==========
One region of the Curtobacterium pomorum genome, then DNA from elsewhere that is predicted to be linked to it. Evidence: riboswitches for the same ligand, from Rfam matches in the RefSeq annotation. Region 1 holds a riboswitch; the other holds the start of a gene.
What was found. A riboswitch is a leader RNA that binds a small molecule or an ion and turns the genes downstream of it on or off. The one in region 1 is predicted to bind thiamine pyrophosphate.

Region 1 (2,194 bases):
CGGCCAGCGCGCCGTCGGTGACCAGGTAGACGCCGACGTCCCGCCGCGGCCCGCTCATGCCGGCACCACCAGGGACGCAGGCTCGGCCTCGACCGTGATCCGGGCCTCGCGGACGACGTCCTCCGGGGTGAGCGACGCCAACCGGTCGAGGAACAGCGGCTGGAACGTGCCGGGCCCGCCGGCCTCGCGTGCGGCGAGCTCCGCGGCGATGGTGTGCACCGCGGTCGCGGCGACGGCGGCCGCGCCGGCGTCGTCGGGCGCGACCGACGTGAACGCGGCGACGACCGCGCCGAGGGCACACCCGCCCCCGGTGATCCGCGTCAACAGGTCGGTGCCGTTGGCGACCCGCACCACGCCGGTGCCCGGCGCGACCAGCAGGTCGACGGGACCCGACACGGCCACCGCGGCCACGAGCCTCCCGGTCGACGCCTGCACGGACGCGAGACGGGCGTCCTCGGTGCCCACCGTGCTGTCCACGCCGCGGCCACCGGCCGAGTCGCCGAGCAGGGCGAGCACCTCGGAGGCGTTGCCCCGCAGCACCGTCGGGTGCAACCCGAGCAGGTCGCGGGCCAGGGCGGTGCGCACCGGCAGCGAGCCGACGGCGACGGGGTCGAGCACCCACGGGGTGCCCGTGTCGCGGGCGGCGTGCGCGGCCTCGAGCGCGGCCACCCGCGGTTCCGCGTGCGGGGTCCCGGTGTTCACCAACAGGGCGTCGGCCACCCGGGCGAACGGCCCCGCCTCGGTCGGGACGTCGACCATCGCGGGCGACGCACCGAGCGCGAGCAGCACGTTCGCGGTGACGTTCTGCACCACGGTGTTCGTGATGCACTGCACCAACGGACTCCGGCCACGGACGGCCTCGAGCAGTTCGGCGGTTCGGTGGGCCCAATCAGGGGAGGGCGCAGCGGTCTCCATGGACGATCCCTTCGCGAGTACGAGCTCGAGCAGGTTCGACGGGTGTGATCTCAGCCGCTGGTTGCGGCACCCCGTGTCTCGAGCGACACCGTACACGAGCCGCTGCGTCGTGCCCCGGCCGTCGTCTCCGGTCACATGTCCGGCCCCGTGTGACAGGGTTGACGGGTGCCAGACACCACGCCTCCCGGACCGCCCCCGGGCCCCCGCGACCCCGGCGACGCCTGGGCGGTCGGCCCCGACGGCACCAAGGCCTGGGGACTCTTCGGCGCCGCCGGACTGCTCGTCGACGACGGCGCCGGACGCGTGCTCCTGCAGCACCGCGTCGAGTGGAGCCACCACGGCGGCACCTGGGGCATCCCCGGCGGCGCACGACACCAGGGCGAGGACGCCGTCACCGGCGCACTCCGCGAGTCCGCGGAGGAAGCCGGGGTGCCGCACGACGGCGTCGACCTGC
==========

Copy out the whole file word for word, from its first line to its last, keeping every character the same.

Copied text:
One region of the Curtobacterium pomorum genome, then DNA from elsewhere that is predicted to be linked to it. Evidence: riboswitches for the same ligand, from Rfam matches in the RefSeq annotation. Region 1 holds a riboswitch; the other holds the start of a gene.
What was found. A riboswitch is a leader RNA that binds a small molecule or an ion and turns the genes downstream of it on or off. The one in region 1 is predicted to bind thiamine pyrophosphate.

Region 1 (2,194 bases):
CGGCCAGCGCGCCGTCGGTGACCAGGTAGACGCCGACGTCCCGCCGCGGCCCGCTCATGCCGGCACCACCAGGGACGCAGGCTCGGCCTCGACCGTGATCCGGGCCTCGCGGACGACGTCCTCCGGGGTGAGCGACGCCAACCGGTCGAGGAACAGCGGCTGGAACGTGCCGGGCCCGCCGGCCTCGCGTGCGGCGAGCTCCGCGGCGATGGTGTGCACCGCGGTCGCGGCGACGGCGGCCGCGCCGGCGTCGTCGGGCGCGACCGACGTGAACGCGGCGACGACCGCGCCGAGGGCACACCCGCCCCCGGTGATCCGCGTCAACAGGTCGGTGCCGTTGGCGACCCGCACCACGCCGGTGCCCGGCGCGACCAGCAGGTCGACGGGACCCGACACGGCCACCGCGGCCACGAGCCTCCCGGTCGACGCCTGCACGGACGCGAGACGGGCGTCCTCGGTGCCCACCGTGCTGTCCACGCCGCGGCCACCGGCCGAGTCGCCGAGCAGGGCGAGCACCTCGGAGGCGTTGCCCCGCAGCACCGTCGGGTGCAACCCGAGCAGGTCGCGGGCCAGGGCGGTGCGCACCGGCAGCGAGCCGACGGCGACGGGGTCGAGCACCCACGGGGTGCCCGTGTCGCGGGCGGCGTGCGCGGCCTCGAGCGCGGCCACCCGCGGTTCCGCGTGCGGGGTCCCGGTGTTCACCAACAGGGCGTCGGCCACCCGGGCGAACGGCCCCGCCTCGGTCGGGACGTCGACCATCGCGGGCGACGCACCGAGCGCGAGCAGCACGTTCGCGGTGACGTTCTGCACCACGGTGTTCGTGATGCACTGCACCAACGGACTCCGGCCACGGACGGCCTCGAGCAGTTCGGCGGTTCGGTGGGCCCAATCAGGGGAGGGCGCAGCGGTCTCCATGGACGATCCCTTCGCGAGTACGAGCTCGAGCAGGTTCGACGGGTGTGATCTCAGCCGCTGGTTGCGGCACCCCGTGTCTCGAGCGACACCGTACACGAGCCGCTGCGTCGTGCCCCGGCCGTCGTCTCCGGTCACATGTCCGGCCCCGTGTGACAGGGTTGACGGGTGCCAGACACCACGCCTCCCGGACCGCCCCCGGGCCCCCGCGACCCCGGCGACGCCTGGGCGGTCGGCCCCGACGGCACCAAGGCCTGGGGACTCTTCGGCGCCGCCGGACTGCTCGTCGACGACGGCGCCGGACGCGTGCTCCTGCAGCACCGCGTCGAGTGGAGCCACCACGGCGGCACCTGGGGCATCCCCGGCGGCGCACGACACCAGGGCGAGGACGCCGTCACCGGCGCACTCCGCGAGTCCGCGGAGGAAGCCGGGGTGCCGCACGACGGCGTCGACCTGC